Just imagine how awkward I was feeling: showers, steam, mirrors and loo seats. Taps, towels, flushes and toilet roll holders.
This whole bathroom thing – our personal ablutions for goodness’ sake – is a secret subject that most of us don’t easily discuss with anyone.
But here I was, about to interview a young woman I’d never met before about... posh bathrooms. I mean, it’s just not the topic of conversation I’d choose.
And so I threw myself in at the deep end, so to speak, and came out with a question I hoped wouldn’t create too much of a splash. As a bathroom designer, what’s important about the, er, toilet, and just where do you put it? Without blinking, 28-year-old Charlotte Conway answers, and her self-assurance immediately eases the atmosphere.
“I like loos wall hung,” she says. “It’s best to keep it simple that way, as you don’t want to draw too much attention to them. It’s best if they’re not opposite the door, for instance. I often try to place them neatly away in the corner, or behind a piece of furniture.”
I’m getting the mental image, and can almost sense privacy again, so I feel less intrusive with my next question: what about the toilet roll holder? Because I’m always noticing how they never seem to stay fixed to the wall...
“I know,” she agrees, “people must play with them, because they’re often broken! For that reason, it’s important to go for quality. I’m talking about quality fixings, matched to the type of wall it’s going into. The fitting teams I work with know the standards I expect – all the way down to the toilet roll holder. It’s all about having the right lengths of screws. But again, you want them to be as simple as possible, using colour to blend them into the overall design.”
It’s this attention to detail that Charlotte’s clients like, as she senses the need that successful people have to create luxury bathrooms that feel part of their home. “You don’t want to walk in and think ‘this is a cold bathroom’,” she says.
“You want it to be comfortable. You want the same feeling you’d get if you were walking into a lounge – tranquility. “It’s a place where you start and finish your day, so it should be somewhere you feel you’re most relaxed and at peace.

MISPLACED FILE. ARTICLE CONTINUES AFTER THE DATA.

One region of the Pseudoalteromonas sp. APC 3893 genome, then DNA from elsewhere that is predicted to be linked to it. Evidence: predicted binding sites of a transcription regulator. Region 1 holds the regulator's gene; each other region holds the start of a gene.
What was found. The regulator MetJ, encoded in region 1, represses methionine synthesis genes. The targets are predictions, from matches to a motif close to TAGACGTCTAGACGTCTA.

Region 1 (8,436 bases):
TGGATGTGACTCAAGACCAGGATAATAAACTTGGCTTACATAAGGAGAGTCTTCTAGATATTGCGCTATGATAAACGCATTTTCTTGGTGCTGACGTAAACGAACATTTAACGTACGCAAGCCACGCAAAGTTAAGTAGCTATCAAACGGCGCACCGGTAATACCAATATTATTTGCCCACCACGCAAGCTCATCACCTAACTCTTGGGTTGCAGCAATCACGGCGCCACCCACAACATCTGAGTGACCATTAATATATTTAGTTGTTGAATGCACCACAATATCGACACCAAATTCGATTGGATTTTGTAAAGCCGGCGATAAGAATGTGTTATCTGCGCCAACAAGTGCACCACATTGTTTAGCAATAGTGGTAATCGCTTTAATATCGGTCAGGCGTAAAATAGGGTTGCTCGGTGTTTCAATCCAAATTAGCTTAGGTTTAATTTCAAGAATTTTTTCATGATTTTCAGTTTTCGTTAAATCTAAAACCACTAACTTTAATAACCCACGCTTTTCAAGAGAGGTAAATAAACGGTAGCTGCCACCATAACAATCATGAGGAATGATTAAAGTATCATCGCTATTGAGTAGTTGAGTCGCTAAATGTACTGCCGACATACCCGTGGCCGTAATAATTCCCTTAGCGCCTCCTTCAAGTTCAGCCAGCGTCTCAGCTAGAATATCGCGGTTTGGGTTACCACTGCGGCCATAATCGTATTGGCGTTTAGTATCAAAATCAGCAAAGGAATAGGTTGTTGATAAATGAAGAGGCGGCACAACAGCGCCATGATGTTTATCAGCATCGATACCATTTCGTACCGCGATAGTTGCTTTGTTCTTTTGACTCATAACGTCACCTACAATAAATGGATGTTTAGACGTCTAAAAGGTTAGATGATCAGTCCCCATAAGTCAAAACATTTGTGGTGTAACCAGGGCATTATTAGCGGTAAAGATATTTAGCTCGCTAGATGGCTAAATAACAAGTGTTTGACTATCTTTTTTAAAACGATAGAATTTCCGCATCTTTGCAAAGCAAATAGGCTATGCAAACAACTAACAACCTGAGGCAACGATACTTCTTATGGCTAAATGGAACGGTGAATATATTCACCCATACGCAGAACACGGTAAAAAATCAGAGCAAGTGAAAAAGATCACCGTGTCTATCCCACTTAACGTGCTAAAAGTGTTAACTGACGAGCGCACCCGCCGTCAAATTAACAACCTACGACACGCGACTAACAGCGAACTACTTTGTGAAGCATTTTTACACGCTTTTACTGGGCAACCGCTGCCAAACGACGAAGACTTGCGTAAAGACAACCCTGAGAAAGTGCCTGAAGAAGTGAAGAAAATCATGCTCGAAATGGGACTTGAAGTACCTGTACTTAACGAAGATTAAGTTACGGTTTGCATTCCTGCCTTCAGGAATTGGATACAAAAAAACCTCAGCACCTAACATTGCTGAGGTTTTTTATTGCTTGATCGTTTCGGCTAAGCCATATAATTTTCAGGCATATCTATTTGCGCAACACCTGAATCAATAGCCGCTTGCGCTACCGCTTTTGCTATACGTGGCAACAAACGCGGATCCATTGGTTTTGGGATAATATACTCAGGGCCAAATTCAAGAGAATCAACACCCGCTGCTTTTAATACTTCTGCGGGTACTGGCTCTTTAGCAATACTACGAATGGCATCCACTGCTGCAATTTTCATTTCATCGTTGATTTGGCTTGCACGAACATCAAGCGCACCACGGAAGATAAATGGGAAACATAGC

“It’s a quiet, calm place to help you shut down before bed, but that also helps you to be ready to start the day.”
This is not just a theme for Charlotte; it’s almost her philosophy: “They say the kitchen is the heart of the home. Well, the bathroom is the soul. And why wouldn’t you want to spend money like you would on a lounge and kitchen? It’s the only place in the house where you can be on your own if you want. The bathroom is a place to relax and reflect. It should be an area where you spend money to have exactly as you want.”
Charlotte’s business – Charlotte Conway Design – only had 33 ‘jobs’ in 2012, but these were all high-value projects, ranging from posh cloakrooms to plush master bathrooms. And it’s the personal attention to detail that makes the difference. “Each bathroom is individual to the client,” Charlotte says.
“I don’t have a showroom because I don’t want to take a display and repeat it in lots of people’s homes.
“The bathrooms I create are exclusive to each client, with bespoke elements from their lifestyle and personality.
“It starts during the initial consultation – when I just listen to what a client says about themselves and their lives. I might ask a couple of questions about what they like, what they do, about their family and children; what they wear, their style, their jewellery, and so on.
“I then visit their home to build up the picture. When I’m in their home I can see how they’ve decorated, what possessions they have, and visualise things that might work well, for example, a free-standing bath.
“After this, I hand-draw the draft design, a professional touch and one that is easily altered. Once they like it, I produce a fully-scaled floor plan, with itemised specification. They can look at this on my iPad, feel its value and look through and select different textures and shapes.